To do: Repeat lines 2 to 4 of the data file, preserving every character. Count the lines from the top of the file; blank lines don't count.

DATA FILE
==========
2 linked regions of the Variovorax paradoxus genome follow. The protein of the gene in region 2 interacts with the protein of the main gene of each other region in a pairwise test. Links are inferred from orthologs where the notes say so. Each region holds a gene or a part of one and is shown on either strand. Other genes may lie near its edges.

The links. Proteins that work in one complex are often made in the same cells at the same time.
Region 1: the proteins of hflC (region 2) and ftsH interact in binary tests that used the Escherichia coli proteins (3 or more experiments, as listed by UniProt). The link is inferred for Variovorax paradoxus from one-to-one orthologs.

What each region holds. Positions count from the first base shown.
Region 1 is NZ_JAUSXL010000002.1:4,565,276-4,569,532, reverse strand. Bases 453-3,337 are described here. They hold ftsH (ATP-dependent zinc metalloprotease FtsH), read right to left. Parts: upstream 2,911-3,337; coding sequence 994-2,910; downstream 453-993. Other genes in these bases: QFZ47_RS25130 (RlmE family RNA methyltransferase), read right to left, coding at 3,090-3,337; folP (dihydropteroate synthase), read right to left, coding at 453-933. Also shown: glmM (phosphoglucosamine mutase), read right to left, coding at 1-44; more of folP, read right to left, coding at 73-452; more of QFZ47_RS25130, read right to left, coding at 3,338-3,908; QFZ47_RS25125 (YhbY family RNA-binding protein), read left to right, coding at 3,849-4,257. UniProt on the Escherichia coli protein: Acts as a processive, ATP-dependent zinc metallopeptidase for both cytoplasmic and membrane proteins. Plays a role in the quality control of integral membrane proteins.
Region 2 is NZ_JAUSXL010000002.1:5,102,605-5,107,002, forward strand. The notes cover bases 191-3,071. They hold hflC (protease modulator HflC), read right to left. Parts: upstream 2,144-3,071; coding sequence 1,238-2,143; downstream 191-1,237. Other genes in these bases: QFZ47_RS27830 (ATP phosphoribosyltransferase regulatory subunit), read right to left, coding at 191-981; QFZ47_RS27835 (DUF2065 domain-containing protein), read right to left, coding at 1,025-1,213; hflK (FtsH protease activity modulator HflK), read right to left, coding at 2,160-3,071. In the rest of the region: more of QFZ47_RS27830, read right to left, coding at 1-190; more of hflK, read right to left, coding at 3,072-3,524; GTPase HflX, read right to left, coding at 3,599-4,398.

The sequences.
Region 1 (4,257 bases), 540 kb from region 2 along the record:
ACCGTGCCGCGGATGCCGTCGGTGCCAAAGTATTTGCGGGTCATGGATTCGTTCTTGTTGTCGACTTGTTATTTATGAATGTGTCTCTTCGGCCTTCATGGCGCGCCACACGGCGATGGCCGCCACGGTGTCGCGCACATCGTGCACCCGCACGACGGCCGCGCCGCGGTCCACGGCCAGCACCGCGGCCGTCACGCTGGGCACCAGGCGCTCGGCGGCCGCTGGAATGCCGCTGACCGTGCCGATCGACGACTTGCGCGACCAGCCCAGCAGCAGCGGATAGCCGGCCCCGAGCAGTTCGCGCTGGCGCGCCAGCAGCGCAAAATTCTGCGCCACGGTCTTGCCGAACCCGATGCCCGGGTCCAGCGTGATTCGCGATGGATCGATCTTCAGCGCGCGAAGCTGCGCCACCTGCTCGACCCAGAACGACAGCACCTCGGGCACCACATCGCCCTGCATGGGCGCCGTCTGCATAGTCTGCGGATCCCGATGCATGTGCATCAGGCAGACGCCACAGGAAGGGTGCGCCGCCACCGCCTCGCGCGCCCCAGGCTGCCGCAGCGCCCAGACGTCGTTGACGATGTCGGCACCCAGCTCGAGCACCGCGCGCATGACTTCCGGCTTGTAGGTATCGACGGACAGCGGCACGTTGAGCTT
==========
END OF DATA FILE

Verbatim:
The links. Proteins that work in one complex are often made in the same cells at the same time.
Region 1: the proteins of hflC (region 2) and ftsH interact in binary tests that used the Escherichia coli proteins (3 or more experiments, as listed by UniProt). The link is inferred for Variovorax paradoxus from one-to-one orthologs.

What each region holds. Positions count from the first base shown.